A Haole Writes…

Paul G. Bens Jr.

Home. Such a simple word, but one with amazing power; a word that evokes the strongest of feelings in each and every one of us, whether it is a place we run to or run from. For me, it’s a vastly comforting word. There are few places that I feel at home and so when that feeling hits me, I know I need to pay attention.

It was Christmas Eve, 2004, and I had just stepped off a plane at Honolulu International. As a warm breeze—one equal parts sea air and jet exhaust—blew across me, I was awash with the feeling that word invokes. Home. I may have even whispered it to myself.  I didn’t (and still don’t) know why that feeling came to me so strongly at that moment, but when the Hawaii Book Blog asked me to write about what it is about Hawai‘i that inspires me both as a writer and a reader, it is that word—and more importantly, those feelings—that immediately sprang to my mind.

I had never been to Hawai‘i; didn’t really know anything about it except that everyone I knew always seemed to be going there and raving about it.  But there I was, all by myself in a city I knew nothing about, knowing not a soul, and I immediately felt like I was home.  Now, I am what most people would call “high strung.”  I seldom relax. Anywhere. I have trouble getting out of my own head most of the time and I tend to over analyze everything.  Perhaps it is the law background of my day job.  Or maybe it’s just some residue from the way I was raised.  Who knows.  Yet, the moment I stepped off that plane, everything I was just seemed to blow away with that breeze.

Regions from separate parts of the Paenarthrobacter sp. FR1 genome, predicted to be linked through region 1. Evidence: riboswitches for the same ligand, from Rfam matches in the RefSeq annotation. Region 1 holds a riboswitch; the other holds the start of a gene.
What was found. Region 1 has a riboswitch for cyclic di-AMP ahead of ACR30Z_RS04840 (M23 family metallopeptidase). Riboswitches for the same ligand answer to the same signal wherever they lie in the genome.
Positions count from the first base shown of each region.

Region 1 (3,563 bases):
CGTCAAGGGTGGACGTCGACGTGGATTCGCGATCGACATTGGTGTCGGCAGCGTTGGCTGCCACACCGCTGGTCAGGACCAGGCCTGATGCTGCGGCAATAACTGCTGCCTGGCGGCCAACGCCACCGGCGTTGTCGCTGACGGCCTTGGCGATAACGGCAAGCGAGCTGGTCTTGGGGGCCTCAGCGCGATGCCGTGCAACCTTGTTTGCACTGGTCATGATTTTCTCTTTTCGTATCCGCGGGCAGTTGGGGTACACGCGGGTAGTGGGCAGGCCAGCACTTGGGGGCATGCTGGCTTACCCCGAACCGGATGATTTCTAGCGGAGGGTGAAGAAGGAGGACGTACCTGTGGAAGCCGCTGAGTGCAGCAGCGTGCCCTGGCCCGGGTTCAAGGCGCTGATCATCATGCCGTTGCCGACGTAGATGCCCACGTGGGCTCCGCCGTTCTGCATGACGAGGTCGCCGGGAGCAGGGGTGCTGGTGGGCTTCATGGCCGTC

It was a short trip and I never really ventured outside of Waikiki. Without a rental car, I walked more than I think I had during my entire life up to that point. I hiked up Diamond Head and spent most of my time simply sitting in the little park right in front of Queens Surf, right next to Paniolo Grill.  In the evenings I’d stop for drinks at the local gay spots: Hula’s, Angels, In Between.  I met some people, made some friends, and really just became someone else during those short 5 days.

While it wasn’t permanently transformative, when I returned to Los Angeles my boyfriend said that he had never seen me as relaxed as when I had returned.  (Years later when we would travel to the Islands together, he would say it again. “You’re a completely different person here,” he’d say…and I think he liked that change.)  I immediately wanted to capture that amazing sensation of becoming someone else and I began writing a short little story that I tentatively called Da Kine Christmas.  Inspired in equal parts by the sense of calmness that had come over me and a sexual fantasy a friend had shared with me (verbally, not in action), the story ultimately became a gay, erotic novelette entitled Mahape a ale Wala‘au, after a phrase used by Duke Kahanamoku which, so it is said, means “Don’t speak, keep it in your heart.”

Mahape tells the story of an ordinary man named Toshi who, in escaping the pressures of his Tokyo life, travels to Waikiki and finds himself “becoming something more” than he has ever been through a sexual tryst with a Hawaiian man named Kristopher. It took me a while to write that story (erotica was, to say the least, a challenge for me) but once I did, I was fortunate enough to land a publisher.  And while I prepared for the release of the story, I began researching Hawai‘i in order to develop some P.R. material for my little story’s release.

And that is when I became fascinated with Hawai‘i, the history of it, the literature, the people. I began devouring everything I could read or listen to about the Islands.

( to be continued…)